Microsoft Successfully Stored Music Video On DNA Strands | Truth in IT: Enterprise Tech via Video

Microsoft is announcing that its researchers along with the scientists from the University of Washington have achieved a milestone in DNA storage. Where and how digital information gets stored in the future could be dramatically different than current ...

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Microsoft Successfully Stored Music Video On DNA Strands

Published by: Ekovox
Date: 07/10/2016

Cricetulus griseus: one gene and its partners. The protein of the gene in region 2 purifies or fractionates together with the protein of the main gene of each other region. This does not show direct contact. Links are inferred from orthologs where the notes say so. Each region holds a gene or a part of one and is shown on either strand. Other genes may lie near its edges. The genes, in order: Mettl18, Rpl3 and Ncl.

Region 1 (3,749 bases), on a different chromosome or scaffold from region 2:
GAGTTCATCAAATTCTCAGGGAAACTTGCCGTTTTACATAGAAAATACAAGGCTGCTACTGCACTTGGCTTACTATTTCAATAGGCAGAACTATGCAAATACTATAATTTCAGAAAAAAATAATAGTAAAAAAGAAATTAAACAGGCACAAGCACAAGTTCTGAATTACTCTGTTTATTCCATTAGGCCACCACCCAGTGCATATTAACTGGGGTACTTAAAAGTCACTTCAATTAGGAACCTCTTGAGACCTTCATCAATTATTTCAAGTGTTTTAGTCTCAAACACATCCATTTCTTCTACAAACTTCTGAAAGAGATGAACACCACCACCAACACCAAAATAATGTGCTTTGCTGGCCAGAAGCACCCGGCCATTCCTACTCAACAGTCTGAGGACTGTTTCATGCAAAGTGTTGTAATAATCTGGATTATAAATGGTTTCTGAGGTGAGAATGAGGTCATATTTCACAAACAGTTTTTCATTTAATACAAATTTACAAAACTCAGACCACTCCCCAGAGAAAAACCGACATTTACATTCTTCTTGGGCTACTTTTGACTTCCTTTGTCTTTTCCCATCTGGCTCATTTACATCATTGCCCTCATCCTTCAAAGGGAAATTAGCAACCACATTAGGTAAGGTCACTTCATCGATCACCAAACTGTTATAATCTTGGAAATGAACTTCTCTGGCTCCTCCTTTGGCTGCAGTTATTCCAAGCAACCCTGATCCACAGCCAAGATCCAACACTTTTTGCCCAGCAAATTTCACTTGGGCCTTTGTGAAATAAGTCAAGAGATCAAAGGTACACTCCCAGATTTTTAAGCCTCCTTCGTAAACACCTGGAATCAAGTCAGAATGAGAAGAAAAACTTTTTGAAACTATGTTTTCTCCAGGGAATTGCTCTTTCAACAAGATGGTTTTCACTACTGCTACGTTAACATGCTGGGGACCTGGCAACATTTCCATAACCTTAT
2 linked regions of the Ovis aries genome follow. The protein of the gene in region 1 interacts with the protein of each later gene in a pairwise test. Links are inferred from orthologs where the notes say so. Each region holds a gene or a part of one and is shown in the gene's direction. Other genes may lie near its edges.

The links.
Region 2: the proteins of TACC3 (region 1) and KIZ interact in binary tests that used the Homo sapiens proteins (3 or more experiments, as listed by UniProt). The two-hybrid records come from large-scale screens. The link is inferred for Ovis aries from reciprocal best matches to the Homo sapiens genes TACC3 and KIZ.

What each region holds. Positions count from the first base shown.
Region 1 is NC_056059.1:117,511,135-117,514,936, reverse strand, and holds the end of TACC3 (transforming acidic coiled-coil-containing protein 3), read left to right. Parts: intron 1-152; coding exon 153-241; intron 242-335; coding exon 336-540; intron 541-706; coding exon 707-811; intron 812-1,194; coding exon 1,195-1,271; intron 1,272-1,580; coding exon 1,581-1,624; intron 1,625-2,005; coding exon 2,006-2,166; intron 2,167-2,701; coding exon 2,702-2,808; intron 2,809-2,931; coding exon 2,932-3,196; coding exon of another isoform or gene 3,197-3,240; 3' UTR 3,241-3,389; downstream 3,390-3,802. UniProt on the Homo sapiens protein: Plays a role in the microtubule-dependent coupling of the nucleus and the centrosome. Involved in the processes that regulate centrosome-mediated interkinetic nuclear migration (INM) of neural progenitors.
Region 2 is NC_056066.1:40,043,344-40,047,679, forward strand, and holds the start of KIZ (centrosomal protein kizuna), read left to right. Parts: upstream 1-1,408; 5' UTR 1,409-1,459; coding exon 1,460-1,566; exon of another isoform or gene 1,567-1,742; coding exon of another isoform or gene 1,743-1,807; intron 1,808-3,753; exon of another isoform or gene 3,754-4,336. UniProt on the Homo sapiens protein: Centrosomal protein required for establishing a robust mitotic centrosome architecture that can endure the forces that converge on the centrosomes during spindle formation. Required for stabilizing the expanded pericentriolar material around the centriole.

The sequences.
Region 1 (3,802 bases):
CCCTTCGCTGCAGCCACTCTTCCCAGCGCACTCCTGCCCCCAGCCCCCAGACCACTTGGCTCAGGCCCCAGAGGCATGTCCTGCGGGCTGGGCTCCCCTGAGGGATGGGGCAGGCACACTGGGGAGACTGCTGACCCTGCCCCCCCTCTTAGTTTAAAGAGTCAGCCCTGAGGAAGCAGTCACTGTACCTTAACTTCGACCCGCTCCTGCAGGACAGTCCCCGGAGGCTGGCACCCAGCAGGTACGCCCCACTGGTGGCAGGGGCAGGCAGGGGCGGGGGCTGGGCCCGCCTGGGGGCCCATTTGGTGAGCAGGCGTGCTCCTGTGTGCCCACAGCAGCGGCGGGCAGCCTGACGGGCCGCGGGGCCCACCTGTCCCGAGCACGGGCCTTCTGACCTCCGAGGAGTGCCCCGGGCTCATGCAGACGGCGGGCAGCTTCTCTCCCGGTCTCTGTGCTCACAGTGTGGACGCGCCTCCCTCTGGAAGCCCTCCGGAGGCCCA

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Microsoft is announcing that its researchers along with the scientists from the University of Washington have achieved a milestone in DNA storage. Where and how digital information gets stored in the future could be dramatically different than current methods. Microsoft is announcing that its researchers along with the scientists from the University of Washington have achieved an "important milestone in DNA storage by storing a record 200 megabytes of data on the molecular strands." Among the works of art included in the DNA strands were 100 books from the Project Guttenberg, Crop Trust's seed database, a video by  OK Go!, and the Universal Declaration of Human Rights in over 100 languages. Describing how the technology works, an MIT article notes, "Storing data in DNA requires translating the 1s and 0s of binary digital files into long strings of the four different nucleotides, or bases, that make up DNA strands and write out the genetic code." What's remarkable about the new approach is how little space it takes to store enormous amount of data. The company notes in a press release, "Think of the amount of data in a big data center compressed into a few sugar cubes. Or all the publicly accessible data on the Internet slipped into a shoebox. That is the promise of DNA storage – once scientists are able to scale the technology and overcome a series of technical hurdles." With the ever-increasing requirement for data storage, there's certainly a need for continued innovation in the storage field. A University of Washington associate professor notes, “DNA is an amazing information storage molecule that encodes data about how a living system works. We’re repurposing that capacity to store digital data — pictures, videos, documents...This is one important example of the potential of borrowing from nature to build better computer systems.” While there's significant potential for DNA storage, researchers do acknowledge they have a long way to go before the technology becomes commercially viable.
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